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Will you please elaborate this ?
Canon did produce a 50mm f1.8 w/M39 mount as well as many others to fit their own range of rangefinder cameras. Of course, none of them was labeled Summicron...
Sorry should have said that Canon NEVER produced a lens marked as so but did produce the 50mm f/1.8 and many other M39 lenses marked with either Seiki Kogaku/Serenar/Canon Lens.
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Old 10-07-2016   #21
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link is broken now.
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Old 01-03-2017   #22
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Quote:
Originally Posted by splitimageview View Post
link is broken now.
Link works for me. And it's funny that they're asking for 750 euros for that, when it's pretty obvious it's an aftermarket paint job on the front. Sure Canon's LTM lens would fit leica screw mount bodies, but I don't think they would ever try to claim to be a different brand.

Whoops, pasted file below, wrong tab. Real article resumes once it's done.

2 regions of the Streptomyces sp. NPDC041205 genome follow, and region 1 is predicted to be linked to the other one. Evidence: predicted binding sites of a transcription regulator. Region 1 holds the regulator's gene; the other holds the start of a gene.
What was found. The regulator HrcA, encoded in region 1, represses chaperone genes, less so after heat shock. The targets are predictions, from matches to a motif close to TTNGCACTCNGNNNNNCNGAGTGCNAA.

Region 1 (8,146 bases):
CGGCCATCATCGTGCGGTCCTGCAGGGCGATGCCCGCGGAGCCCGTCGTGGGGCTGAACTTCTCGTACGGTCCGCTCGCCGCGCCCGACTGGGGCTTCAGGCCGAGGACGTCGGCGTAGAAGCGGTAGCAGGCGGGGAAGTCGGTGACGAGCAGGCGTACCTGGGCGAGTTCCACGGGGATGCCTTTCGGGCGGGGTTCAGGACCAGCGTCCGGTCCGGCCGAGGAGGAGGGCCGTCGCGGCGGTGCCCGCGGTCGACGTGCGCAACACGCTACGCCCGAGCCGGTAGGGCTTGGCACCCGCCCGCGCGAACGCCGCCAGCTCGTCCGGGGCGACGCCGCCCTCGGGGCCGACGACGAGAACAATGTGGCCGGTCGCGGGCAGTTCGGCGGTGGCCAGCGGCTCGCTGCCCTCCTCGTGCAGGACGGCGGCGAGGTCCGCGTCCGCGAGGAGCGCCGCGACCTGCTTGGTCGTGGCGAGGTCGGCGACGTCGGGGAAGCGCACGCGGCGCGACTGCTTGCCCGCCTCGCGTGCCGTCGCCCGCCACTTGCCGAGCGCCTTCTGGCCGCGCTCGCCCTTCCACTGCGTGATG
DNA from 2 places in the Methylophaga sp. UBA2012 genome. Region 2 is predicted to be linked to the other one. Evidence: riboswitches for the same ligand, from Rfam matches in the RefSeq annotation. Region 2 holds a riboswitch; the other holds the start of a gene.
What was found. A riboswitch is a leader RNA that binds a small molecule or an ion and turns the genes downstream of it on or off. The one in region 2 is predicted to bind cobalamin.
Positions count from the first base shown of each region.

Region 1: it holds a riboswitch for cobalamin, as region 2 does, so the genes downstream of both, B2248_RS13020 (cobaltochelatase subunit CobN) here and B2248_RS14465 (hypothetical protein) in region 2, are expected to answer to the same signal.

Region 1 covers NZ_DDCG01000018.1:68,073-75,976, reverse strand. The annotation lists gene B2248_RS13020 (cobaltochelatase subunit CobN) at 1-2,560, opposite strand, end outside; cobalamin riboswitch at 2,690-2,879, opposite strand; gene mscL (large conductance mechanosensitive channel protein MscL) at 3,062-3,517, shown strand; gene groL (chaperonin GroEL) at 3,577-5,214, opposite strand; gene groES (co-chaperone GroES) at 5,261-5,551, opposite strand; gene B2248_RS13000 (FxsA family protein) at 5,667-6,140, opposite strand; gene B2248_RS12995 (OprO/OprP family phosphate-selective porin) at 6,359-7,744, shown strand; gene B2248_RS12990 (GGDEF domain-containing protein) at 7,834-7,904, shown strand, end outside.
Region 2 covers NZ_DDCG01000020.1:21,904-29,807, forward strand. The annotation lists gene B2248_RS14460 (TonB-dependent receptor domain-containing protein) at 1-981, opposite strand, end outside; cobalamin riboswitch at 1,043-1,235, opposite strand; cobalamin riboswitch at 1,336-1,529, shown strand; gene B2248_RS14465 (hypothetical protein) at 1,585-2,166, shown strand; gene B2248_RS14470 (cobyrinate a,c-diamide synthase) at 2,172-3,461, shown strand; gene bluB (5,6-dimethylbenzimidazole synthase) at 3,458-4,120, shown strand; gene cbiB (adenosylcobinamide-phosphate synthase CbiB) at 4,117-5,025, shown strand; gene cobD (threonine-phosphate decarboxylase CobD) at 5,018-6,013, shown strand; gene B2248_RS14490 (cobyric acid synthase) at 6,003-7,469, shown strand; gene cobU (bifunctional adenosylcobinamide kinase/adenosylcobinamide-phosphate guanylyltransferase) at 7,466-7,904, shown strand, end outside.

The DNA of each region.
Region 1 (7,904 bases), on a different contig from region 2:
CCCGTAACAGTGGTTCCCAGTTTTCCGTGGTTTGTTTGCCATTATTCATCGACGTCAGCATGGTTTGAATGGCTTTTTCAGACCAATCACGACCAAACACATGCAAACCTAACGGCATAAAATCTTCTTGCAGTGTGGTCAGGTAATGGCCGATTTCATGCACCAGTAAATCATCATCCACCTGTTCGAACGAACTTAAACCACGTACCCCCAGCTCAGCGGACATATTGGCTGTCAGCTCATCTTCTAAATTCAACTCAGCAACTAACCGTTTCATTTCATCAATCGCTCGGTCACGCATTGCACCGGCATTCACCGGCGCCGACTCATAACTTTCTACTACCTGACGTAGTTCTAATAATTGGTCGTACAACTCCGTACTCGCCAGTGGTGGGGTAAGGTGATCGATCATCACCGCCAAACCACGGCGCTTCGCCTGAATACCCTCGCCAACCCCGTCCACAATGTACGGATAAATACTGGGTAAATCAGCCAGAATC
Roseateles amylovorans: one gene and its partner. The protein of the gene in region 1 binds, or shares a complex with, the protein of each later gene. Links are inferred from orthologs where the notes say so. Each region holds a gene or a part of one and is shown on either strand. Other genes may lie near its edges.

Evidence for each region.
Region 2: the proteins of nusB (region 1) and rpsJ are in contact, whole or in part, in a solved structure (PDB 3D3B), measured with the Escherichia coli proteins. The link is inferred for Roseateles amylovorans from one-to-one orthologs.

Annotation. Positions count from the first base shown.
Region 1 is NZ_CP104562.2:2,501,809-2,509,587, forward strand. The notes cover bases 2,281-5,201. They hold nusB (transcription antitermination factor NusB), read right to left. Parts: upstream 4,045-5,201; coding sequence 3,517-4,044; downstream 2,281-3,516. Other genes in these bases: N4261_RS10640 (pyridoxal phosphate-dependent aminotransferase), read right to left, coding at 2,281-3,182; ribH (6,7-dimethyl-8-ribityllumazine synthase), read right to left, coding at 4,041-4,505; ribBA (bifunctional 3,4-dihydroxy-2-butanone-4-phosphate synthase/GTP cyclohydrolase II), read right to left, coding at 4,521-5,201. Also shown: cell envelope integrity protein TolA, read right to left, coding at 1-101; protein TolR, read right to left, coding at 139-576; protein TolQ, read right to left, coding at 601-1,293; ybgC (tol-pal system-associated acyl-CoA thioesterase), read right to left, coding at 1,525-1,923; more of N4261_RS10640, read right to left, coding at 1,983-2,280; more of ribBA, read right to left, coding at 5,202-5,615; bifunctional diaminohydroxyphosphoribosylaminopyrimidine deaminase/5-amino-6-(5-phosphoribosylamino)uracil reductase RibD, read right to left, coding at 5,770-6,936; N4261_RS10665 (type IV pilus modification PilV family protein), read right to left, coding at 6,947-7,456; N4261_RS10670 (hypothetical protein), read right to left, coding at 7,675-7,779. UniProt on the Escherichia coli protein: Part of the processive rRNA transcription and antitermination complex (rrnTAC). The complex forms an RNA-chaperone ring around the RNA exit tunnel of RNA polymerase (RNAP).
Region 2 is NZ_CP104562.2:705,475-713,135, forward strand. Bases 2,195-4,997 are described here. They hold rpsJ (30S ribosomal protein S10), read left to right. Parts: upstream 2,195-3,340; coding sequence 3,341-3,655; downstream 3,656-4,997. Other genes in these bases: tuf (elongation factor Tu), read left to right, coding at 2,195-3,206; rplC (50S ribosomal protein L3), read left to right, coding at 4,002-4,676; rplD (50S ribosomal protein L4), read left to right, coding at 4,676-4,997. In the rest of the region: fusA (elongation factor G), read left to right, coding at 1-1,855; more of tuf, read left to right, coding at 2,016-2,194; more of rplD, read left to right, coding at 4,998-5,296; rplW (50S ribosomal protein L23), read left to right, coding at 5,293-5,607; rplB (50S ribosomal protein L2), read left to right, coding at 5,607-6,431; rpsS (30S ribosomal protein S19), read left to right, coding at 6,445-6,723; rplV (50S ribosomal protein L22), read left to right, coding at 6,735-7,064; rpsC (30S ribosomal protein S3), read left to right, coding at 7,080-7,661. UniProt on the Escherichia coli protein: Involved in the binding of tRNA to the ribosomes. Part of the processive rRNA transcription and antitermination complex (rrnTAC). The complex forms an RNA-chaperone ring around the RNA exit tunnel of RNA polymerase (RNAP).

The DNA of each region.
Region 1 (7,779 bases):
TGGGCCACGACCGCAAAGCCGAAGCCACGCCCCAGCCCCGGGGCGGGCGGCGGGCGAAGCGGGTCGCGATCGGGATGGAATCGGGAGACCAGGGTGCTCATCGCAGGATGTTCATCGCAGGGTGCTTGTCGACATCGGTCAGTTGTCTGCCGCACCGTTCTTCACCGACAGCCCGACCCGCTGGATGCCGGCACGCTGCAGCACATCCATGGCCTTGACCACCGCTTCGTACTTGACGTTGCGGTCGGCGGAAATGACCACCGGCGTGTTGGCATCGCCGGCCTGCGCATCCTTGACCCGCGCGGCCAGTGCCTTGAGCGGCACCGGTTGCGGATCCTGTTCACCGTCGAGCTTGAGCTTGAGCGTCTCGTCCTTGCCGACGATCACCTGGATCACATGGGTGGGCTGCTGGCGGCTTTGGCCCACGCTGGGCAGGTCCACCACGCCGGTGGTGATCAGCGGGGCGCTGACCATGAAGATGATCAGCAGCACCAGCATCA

IF the engraving was dated to be from the 60s or so, then it was more likely done by a counterfeiter trying to resell the 'affordable' canon lens at a Leitz price.

But as far as LeicaShop goes... it's not worth any more than what a Canon 50/1.8 Serenar would be in fair user grade shape.